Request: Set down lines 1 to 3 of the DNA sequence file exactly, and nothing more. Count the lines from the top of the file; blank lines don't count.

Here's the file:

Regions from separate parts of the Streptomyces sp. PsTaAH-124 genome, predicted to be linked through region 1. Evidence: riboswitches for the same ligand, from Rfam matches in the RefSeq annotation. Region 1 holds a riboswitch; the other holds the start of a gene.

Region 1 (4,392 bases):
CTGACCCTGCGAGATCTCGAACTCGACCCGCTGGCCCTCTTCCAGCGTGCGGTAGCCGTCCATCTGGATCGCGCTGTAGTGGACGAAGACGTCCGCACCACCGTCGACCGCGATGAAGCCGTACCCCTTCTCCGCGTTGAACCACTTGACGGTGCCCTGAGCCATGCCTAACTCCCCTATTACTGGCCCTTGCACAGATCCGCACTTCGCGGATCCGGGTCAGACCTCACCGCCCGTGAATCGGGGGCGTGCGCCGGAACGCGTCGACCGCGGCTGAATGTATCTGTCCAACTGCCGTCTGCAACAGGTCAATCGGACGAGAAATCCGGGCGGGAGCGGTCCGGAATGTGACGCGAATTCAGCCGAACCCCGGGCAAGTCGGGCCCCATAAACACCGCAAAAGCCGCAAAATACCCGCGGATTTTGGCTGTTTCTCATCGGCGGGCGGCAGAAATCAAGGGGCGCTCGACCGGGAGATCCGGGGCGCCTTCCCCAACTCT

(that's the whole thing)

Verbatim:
Regions from separate parts of the Streptomyces sp. PsTaAH-124 genome, predicted to be linked through region 1. Evidence: riboswitches for the same ligand, from Rfam matches in the RefSeq annotation. Region 1 holds a riboswitch; the other holds the start of a gene.

Region 1 (4,392 bases):
CTGACCCTGCGAGATCTCGAACTCGACCCGCTGGCCCTCTTCCAGCGTGCGGTAGCCGTCCATCTGGATCGCGCTGTAGTGGACGAAGACGTCCGCACCACCGTCGACCGCGATGAAGCCGTACCCCTTCTCCGCGTTGAACCACTTGACGGTGCCCTGAGCCATGCCTAACTCCCCTATTACTGGCCCTTGCACAGATCCGCACTTCGCGGATCCGGGTCAGACCTCACCGCCCGTGAATCGGGGGCGTGCGCCGGAACGCGTCGACCGCGGCTGAATGTATCTGTCCAACTGCCGTCTGCAACAGGTCAATCGGACGAGAAATCCGGGCGGGAGCGGTCCGGAATGTGACGCGAATTCAGCCGAACCCCGGGCAAGTCGGGCCCCATAAACACCGCAAAAGCCGCAAAATACCCGCGGATTTTGGCTGTTTCTCATCGGCGGGCGGCAGAAATCAAGGGGCGCTCGACCGGGAGATCCGGGGCGCCTTCCCCAACTCT